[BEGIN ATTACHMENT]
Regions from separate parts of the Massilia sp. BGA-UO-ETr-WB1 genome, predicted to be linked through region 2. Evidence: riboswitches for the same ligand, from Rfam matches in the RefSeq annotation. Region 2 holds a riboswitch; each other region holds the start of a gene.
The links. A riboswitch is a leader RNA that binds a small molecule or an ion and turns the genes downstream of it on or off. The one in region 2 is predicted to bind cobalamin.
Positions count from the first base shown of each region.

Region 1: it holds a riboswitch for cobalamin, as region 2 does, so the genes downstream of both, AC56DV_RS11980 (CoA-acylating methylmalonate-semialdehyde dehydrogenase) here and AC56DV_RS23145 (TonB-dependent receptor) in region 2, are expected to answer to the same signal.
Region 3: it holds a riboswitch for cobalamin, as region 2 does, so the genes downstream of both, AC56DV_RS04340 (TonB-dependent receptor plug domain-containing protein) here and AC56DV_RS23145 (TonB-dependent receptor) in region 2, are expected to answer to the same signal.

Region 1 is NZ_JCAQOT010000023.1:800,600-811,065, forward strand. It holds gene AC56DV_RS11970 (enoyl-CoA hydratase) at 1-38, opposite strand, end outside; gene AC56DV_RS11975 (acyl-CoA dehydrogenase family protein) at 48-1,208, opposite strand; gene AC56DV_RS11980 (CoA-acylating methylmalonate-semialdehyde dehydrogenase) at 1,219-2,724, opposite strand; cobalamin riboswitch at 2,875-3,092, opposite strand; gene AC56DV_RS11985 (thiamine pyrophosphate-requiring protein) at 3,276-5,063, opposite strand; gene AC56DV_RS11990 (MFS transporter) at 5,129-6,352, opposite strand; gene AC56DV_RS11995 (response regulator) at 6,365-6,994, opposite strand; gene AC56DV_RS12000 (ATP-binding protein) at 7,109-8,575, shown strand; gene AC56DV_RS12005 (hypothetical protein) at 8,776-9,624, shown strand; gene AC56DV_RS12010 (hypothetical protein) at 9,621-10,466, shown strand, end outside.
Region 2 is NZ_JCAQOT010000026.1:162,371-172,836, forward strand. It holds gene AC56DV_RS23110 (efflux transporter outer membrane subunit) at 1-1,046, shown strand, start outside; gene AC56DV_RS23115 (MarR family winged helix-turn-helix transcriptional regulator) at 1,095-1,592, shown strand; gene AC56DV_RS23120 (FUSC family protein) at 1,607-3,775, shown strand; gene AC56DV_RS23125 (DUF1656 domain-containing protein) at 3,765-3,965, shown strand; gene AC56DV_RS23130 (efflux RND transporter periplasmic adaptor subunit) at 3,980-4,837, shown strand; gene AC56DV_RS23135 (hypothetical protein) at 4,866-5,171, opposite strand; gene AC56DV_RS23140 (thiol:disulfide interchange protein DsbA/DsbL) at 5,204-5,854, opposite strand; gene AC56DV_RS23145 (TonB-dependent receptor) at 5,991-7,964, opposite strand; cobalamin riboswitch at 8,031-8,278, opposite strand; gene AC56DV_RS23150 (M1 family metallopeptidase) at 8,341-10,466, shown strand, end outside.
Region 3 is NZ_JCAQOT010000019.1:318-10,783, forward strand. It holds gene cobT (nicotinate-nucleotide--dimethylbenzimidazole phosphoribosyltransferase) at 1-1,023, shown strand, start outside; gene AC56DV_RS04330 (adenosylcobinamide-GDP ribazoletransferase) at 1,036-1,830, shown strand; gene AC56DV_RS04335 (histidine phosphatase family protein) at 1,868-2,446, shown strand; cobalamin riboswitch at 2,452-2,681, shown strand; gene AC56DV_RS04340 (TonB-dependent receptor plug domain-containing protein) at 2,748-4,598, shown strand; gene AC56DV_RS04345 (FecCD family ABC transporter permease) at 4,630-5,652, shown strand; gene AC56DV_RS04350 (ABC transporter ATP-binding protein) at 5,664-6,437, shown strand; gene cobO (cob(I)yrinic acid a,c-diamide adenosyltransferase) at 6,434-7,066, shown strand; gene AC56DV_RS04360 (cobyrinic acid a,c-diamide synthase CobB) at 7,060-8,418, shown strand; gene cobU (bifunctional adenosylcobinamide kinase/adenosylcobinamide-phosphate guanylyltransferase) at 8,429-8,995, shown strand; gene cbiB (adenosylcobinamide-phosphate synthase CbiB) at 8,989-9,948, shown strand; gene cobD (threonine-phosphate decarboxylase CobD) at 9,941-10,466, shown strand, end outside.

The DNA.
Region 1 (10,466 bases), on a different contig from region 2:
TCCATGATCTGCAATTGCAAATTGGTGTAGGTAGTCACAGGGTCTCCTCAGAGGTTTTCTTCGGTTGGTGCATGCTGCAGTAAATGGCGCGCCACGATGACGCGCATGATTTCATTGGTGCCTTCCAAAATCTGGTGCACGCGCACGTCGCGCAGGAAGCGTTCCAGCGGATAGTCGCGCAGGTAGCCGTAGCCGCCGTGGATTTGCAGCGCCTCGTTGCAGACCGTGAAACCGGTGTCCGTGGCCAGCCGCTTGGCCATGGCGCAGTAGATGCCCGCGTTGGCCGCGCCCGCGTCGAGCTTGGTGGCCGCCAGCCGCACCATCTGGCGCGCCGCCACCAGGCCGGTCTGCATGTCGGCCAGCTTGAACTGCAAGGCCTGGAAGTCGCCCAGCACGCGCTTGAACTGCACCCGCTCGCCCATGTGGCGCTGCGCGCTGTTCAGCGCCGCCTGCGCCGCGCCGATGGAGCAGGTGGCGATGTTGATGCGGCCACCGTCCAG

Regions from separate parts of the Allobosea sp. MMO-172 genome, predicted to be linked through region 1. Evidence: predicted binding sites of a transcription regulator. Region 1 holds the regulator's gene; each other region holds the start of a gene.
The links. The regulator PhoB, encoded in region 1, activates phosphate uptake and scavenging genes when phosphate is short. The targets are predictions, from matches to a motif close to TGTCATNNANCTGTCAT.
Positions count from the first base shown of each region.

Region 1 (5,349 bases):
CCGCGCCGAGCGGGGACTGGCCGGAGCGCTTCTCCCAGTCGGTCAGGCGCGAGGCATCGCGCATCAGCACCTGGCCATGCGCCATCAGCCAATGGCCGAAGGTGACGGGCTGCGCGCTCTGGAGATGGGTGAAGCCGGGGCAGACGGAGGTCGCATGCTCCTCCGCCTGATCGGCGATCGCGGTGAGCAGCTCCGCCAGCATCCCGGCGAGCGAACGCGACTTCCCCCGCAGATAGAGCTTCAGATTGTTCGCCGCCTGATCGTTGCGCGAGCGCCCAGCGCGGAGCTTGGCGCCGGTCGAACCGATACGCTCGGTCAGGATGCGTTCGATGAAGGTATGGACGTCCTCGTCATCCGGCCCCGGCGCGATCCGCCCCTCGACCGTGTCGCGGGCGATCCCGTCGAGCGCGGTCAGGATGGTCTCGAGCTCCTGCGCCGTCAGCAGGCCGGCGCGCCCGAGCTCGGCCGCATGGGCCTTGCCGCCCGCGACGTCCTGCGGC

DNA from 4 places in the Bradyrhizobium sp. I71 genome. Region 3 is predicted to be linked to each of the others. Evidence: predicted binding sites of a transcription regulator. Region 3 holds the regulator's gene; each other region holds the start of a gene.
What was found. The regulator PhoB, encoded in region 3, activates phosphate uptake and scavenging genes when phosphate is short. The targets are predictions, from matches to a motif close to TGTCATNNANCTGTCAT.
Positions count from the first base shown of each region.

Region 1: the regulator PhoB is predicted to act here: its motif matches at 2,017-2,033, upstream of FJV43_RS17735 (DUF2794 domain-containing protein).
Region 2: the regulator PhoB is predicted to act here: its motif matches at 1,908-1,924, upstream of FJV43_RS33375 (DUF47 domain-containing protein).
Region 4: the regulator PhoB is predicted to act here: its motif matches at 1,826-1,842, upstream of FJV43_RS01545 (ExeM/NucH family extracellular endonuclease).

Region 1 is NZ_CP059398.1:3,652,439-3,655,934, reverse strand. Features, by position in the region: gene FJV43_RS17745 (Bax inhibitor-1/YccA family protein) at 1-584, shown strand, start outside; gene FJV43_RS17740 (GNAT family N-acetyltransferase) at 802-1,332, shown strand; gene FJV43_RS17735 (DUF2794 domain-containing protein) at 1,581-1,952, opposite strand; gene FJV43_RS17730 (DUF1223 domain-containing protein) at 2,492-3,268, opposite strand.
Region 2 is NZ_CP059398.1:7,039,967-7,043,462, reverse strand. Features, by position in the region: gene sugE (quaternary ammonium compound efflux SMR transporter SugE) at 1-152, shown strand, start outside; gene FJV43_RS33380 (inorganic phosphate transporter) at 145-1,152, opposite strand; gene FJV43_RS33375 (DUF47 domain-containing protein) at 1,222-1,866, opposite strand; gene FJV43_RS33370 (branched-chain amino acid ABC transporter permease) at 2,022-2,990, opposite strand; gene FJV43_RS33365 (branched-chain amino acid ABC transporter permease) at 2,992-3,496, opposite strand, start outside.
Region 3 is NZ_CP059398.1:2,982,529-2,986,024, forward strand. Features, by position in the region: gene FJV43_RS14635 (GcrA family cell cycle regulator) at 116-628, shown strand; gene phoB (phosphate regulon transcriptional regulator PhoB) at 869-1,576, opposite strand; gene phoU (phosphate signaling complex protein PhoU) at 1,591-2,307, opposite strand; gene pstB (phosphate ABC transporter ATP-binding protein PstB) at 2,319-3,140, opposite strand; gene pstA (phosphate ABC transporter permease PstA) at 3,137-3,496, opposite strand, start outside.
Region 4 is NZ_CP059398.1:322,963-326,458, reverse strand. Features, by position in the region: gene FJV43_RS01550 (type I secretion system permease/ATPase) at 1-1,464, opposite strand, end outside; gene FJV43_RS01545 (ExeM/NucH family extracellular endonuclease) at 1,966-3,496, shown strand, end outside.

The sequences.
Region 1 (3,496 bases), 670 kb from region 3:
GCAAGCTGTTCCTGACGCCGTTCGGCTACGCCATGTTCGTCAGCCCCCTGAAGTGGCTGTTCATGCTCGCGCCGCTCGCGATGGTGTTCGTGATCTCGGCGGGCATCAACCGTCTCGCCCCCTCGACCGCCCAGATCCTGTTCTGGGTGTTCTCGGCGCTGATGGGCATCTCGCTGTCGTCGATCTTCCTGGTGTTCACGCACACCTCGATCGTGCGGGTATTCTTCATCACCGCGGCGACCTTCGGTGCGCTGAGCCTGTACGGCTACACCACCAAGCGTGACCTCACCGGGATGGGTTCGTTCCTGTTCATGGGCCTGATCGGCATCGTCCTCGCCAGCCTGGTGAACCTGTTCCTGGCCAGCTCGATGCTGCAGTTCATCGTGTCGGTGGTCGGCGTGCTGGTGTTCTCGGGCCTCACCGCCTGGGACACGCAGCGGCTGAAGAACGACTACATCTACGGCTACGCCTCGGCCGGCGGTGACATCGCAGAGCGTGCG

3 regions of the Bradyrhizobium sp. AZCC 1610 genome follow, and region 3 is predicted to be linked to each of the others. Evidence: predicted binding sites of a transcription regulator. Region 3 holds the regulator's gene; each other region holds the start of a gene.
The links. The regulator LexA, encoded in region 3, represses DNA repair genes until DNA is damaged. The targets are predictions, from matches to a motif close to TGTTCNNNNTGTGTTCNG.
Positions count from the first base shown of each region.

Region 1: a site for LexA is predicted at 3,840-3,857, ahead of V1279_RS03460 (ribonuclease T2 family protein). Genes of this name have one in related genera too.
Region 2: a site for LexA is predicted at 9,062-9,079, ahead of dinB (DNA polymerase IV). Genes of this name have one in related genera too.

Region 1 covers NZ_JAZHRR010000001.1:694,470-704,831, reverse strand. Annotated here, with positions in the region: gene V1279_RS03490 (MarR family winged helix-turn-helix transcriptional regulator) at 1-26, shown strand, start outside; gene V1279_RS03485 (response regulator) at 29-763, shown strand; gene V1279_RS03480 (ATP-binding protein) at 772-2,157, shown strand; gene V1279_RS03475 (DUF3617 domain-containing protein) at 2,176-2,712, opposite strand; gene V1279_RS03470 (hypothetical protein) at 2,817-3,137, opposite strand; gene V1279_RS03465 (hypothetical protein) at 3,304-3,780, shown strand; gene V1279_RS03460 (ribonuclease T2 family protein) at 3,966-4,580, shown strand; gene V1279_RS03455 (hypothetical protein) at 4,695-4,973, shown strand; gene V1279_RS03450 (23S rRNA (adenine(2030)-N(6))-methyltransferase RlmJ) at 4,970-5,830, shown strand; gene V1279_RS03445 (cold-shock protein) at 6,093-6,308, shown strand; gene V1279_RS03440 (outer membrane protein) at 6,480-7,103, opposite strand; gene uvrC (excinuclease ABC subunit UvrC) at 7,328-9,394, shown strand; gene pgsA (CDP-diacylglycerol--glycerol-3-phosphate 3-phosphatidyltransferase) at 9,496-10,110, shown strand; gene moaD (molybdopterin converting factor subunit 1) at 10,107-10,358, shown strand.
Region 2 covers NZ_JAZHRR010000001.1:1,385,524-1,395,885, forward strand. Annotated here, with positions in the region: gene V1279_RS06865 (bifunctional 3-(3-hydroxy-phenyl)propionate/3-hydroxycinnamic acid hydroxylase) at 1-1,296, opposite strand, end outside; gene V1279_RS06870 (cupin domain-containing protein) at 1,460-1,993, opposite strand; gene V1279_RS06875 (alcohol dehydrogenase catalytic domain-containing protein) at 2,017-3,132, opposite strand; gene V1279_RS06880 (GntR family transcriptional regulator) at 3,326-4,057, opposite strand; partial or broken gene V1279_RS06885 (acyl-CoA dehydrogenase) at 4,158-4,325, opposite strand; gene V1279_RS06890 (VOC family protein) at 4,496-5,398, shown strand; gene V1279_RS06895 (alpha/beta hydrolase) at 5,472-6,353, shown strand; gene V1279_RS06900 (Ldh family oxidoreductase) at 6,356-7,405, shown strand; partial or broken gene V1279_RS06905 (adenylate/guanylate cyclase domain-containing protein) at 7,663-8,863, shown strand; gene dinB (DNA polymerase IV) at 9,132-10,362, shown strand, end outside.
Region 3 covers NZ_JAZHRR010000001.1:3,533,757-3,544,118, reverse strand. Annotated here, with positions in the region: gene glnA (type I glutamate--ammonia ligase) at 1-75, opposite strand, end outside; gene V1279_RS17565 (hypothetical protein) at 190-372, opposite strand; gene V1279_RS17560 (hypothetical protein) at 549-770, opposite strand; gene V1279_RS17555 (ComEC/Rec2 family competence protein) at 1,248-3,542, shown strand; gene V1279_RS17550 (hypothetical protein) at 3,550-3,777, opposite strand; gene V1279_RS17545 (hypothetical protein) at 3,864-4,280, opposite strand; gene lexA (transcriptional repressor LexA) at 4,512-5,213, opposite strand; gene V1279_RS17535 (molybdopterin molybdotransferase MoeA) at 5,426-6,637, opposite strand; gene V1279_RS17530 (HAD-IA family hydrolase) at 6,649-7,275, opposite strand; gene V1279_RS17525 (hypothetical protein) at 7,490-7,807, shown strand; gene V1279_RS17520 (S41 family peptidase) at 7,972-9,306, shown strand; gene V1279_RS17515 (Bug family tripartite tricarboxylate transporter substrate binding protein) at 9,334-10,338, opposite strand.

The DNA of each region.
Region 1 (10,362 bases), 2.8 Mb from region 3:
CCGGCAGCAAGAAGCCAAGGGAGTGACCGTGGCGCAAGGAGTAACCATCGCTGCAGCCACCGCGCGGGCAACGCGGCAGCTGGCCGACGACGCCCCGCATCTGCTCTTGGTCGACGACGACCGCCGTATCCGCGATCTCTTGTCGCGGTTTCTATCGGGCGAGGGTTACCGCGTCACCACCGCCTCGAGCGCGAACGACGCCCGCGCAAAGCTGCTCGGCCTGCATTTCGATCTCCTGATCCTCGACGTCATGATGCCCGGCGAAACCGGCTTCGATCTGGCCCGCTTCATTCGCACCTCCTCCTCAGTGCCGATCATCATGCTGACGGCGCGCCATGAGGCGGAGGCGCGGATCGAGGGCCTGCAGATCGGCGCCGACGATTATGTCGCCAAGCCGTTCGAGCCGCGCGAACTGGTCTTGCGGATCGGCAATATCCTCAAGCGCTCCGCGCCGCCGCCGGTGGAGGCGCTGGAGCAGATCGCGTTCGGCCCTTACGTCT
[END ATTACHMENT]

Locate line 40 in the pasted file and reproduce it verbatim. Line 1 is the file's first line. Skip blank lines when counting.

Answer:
CCGGCAGCAAGAAGCCAAGGGAGTGACCGTGGCGCAAGGAGTAACCATCGCTGCAGCCACCGCGCGGGCAACGCGGCAGCTGGCCGACGACGCCCCGCATCTGCTCTTGGTCGACGACGACCGCCGTATCCGCGATCTCTTGTCGCGGTTTCTATCGGGCGAGGGTTACCGCGTCACCACCGCCTCGAGCGCGAACGACGCCCGCGCAAAGCTGCTCGGCCTGCATTTCGATCTCCTGATCCTCGACGTCATGATGCCCGGCGAAACCGGCTTCGATCTGGCCCGCTTCATTCGCACCTCCTCCTCAGTGCCGATCATCATGCTGACGGCGCGCCATGAGGCGGAGGCGCGGATCGAGGGCCTGCAGATCGGCGCCGACGATTATGTCGCCAAGCCGTTCGAGCCGCGCGAACTGGTCTTGCGGATCGGCAATATCCTCAAGCGCTCCGCGCCGCCGCCGGTGGAGGCGCTGGAGCAGATCGCGTTCGGCCCTTACGTCT